It’s okay. It really is. In a couple of hours, I’ll have talked myself out of my funk. Or I’ll have laid it all at the feet of one of my long-suffering writing friends (again!), and they’ll have talked me off the ledge (again!). Eventually I’ll open another blank document and I’ll start typing, and I’ll tell myself, “Once this one is done, it’ll be better.” But at some point, there won’t be enough momentum left to keep me moving. At some point, I just have to throw in the towel and admit that the lows so drastically outnumber the highs that it just isn’t worth it to keep trudging forward.
Will it be this time?
No, I guess not, because I have deadlines to meet and obligations to fulfill, and I am nothing if not punctual and dependable. So I’ll walk that tightrope over that Sarlacc one more time and I’ll tell myself (even if I don’t quite believe), “Eventually, it’ll be better.”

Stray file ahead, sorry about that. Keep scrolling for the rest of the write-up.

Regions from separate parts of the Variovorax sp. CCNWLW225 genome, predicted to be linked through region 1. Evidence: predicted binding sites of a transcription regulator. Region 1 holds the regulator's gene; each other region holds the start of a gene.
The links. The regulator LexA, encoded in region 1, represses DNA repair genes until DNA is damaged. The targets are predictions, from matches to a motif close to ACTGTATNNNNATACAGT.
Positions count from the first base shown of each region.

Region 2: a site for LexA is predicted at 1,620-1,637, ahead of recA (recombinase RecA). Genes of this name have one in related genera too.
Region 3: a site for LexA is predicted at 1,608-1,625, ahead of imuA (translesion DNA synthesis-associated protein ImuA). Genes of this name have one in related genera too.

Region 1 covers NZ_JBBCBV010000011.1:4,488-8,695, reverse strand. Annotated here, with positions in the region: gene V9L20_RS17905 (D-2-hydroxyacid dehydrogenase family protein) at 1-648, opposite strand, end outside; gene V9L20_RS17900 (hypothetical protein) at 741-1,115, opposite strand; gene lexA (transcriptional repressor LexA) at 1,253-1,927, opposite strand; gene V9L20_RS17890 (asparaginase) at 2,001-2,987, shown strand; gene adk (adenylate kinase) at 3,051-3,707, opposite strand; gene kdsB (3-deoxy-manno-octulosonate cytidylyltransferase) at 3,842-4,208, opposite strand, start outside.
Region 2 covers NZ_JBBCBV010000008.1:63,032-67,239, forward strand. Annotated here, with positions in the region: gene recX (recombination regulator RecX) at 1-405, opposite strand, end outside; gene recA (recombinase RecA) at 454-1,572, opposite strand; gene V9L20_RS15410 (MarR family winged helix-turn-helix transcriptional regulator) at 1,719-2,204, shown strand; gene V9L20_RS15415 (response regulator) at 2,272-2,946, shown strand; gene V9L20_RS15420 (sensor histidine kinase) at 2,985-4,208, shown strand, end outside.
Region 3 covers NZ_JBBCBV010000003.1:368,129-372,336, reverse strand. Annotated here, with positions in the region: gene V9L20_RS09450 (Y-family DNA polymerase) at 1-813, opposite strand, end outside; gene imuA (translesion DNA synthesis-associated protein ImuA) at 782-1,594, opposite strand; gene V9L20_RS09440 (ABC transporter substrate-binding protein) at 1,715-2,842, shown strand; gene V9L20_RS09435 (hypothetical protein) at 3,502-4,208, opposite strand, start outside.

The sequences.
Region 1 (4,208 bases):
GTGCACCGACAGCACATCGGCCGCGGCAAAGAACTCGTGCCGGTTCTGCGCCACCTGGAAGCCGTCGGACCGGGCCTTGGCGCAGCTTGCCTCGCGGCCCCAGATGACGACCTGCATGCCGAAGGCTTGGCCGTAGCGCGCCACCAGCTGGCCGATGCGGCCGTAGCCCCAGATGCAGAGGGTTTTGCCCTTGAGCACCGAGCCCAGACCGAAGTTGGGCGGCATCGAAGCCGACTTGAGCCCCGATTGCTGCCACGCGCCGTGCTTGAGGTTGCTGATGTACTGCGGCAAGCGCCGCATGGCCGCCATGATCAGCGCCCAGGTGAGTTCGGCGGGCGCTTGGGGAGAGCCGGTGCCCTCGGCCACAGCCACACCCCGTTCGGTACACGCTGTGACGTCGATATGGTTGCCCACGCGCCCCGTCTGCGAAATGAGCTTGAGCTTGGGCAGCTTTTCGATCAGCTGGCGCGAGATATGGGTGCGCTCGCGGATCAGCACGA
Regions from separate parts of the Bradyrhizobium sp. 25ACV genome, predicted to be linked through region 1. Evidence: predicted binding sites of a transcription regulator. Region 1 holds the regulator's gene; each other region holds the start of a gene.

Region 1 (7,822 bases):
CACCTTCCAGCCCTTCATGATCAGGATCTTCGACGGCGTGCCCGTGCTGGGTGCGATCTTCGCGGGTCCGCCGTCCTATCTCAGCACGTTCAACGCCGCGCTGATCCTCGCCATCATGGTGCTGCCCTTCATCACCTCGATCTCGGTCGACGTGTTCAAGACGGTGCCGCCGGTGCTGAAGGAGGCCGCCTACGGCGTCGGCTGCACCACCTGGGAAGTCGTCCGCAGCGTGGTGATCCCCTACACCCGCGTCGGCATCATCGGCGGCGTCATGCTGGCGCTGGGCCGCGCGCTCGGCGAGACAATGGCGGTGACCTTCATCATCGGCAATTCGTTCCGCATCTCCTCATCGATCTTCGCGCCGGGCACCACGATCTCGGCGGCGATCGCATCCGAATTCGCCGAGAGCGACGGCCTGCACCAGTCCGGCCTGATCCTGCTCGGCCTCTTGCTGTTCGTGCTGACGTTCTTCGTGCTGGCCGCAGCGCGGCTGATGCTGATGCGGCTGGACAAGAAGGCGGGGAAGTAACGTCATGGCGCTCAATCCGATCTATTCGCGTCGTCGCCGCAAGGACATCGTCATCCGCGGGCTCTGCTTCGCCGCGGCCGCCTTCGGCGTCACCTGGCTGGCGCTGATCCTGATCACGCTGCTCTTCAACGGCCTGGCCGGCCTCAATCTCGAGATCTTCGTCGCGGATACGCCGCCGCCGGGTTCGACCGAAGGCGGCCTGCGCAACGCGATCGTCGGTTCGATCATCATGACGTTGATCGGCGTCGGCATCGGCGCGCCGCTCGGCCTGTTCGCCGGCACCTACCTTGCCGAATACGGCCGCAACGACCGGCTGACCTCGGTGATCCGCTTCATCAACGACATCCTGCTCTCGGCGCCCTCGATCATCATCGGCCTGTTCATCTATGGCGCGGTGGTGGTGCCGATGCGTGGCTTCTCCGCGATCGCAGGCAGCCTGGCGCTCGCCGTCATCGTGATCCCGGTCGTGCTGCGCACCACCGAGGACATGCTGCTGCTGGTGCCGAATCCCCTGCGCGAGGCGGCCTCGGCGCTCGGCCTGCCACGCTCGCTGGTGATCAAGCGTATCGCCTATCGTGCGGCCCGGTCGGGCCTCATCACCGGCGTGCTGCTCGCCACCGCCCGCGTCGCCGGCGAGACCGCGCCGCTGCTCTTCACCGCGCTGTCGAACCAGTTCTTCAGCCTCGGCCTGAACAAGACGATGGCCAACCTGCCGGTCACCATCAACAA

This is going to be one of those totally random, babbling posts. Consider this your fair warning. 🙂
I leave in six days for Vegas for The Novel Experience Event (TNEE). To be quite honest, I probably would have canceled once I realized it was Easter weekend, but they don’t offer refunds so I’ll be there with bells funky shoes on. I’ll be on the contemporary panel on Thursday at 2:00, and the cross-genre panel on Friday at 1:00. I’m also helping host a breakfast on Saturday before the signing (please join us!). Otherwise, you can (as usual) probably find me at the bar. Please feel free to come up and introduce yourself at any time! I am never, ever too busy to meet somebody new. I may be hanging out with my friends (because I’d feel like an ass sitting there by myself), but I’m always happy to be interrupted. I mean that. And I hope to see you there!